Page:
But it’s also crucial to realise programming has become broader, both in the indie chains and the family-style, standalone cinemas such as the Randwick Ritz. Palace and its competitors are no longer just ‘art cinemas’ dealing exclusively in independent and foreign, specialist releases. They also partly depend on Hollywood blockbusters, a steadily increasing number of film festivals, and a selection of digital screenings of operas and other arts.


The day NEIGHBOURHOOD visited, the Palace Central complex was screening such mainstream titles as Thor: Ragnarok and Blade Runner 2049 alongside more specialist titles such as French comedy-drama The Midwife and Scandinavian gay biography, Tom of Finland. The last two, as it happens, are distributed by Palace’s distribution wing, Palace Films, which sources and buys distribution rights – often, though not exclusively, at overseas festivals. But films handled by other distributors also get a run. Zeccola insists that films owned by its own sister company are not treated with kid gloves or given special nurturing – if they’re not performing, they’re yanked from screens, as happens with unsuccessful titles from other distributors.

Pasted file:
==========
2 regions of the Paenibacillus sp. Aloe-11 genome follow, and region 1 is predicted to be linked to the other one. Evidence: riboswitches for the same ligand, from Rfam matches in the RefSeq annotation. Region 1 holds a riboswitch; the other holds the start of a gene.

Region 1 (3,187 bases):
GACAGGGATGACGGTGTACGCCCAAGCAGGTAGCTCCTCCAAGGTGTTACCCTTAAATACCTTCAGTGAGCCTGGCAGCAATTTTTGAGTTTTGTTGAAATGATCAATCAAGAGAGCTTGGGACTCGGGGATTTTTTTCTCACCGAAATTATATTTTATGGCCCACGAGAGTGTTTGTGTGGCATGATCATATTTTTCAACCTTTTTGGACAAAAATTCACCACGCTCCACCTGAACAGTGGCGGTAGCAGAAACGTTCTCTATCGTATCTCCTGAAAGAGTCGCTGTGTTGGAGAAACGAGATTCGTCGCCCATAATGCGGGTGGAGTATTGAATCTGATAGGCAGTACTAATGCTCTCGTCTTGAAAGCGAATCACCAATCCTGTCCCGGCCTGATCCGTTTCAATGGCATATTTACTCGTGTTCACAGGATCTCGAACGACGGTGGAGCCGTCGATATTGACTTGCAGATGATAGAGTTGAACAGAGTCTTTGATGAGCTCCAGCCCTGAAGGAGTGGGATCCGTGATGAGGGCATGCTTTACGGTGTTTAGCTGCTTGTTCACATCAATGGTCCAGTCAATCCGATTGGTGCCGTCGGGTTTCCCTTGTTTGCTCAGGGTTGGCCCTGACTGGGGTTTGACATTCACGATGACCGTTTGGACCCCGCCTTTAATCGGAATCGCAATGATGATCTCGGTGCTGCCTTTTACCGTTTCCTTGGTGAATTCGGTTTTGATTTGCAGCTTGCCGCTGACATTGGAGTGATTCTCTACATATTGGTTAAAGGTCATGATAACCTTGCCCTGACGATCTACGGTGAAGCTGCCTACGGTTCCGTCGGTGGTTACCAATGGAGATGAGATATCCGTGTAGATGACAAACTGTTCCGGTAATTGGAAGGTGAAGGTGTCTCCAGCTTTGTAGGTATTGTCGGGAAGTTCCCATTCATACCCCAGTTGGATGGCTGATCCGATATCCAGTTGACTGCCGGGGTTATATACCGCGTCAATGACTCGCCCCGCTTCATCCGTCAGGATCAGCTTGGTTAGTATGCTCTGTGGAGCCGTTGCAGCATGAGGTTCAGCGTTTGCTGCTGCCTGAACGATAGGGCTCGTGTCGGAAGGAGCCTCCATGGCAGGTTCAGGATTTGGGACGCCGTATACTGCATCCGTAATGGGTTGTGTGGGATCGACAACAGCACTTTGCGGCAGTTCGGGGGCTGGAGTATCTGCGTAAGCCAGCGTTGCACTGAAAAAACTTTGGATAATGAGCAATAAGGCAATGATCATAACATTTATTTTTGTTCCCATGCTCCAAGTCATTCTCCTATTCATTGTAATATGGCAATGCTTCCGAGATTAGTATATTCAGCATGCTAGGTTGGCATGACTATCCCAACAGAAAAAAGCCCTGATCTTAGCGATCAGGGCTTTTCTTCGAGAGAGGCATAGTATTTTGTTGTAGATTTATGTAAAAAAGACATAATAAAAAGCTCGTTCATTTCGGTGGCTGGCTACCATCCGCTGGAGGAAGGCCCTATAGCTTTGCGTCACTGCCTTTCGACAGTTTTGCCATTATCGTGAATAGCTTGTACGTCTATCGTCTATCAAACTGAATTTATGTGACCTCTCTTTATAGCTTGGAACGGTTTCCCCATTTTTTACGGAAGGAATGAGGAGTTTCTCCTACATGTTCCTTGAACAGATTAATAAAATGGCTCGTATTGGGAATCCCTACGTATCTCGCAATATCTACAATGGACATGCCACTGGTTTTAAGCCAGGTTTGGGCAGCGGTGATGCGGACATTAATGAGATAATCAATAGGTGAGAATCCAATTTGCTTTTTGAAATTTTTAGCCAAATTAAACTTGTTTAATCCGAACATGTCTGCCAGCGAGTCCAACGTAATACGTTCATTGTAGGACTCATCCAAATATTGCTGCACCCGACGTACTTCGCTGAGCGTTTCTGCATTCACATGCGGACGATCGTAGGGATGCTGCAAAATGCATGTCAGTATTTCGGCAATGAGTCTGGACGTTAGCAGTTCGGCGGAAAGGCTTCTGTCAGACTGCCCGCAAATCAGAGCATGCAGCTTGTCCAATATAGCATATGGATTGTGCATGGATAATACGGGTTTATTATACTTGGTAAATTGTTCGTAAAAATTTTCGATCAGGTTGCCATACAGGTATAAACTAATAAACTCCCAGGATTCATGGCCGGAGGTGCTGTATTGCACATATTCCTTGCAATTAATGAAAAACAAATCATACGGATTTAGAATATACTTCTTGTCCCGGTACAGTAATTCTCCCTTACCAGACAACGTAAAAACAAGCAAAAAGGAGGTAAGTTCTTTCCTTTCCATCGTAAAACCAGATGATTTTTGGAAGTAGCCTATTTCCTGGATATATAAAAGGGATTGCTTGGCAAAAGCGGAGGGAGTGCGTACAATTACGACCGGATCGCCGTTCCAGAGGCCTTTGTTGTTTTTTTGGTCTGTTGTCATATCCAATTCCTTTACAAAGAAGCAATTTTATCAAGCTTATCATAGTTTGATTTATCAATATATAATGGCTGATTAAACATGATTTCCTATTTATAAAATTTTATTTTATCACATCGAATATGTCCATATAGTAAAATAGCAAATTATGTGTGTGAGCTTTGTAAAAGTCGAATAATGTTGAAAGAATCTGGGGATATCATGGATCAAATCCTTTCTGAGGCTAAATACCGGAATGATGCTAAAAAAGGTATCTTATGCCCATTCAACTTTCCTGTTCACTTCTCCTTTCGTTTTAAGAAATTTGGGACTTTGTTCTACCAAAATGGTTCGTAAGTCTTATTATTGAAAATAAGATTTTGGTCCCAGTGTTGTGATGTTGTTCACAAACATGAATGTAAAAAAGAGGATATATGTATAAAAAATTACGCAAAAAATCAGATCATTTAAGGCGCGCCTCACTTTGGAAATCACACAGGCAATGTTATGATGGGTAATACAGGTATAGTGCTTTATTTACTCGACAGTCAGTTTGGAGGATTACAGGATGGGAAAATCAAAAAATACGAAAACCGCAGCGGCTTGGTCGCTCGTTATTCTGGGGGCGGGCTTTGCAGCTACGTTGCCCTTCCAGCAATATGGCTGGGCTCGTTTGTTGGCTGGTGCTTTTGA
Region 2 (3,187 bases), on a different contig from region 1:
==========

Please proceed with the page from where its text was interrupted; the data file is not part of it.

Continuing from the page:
Driving independent cinemas – best defined as those not owned by market dominators Hoyts and Greater Union – is the essential understanding that if an older business doesn’t innovate in a fast-changing, increasingly competitive market, it will die.

At the Newtown headquarters of the Mel Gibson-owned Dendy Cinemas and Icon film distribution, CEO Greg Hughes is upfront about the scale of the challenge. “Bingeing (of teleseries) sucks up an awful lot of time for the viewer,” he concedes. “The advent of video-on-demand has created an eco-system of high quality content. There’s some really good TV on Netflix and it’s relatively inexpensive (to subscribe). This has broader ramifications. There is a war for talent, whether writing, directing or performing talent.

“Most exhibitors have said ‘OK, there’s new competition, we’ve got to step up and improve our game.’ But a lot of that is using the natural advantages that cinema has. And it’s about experiences; it’s not about data. Cinema can, and has, stepped up because it’s still a unique proposition to the consumer. Cinema needs to be very clear about its uniqueness, put a value on that and sell it actively to the consumer.”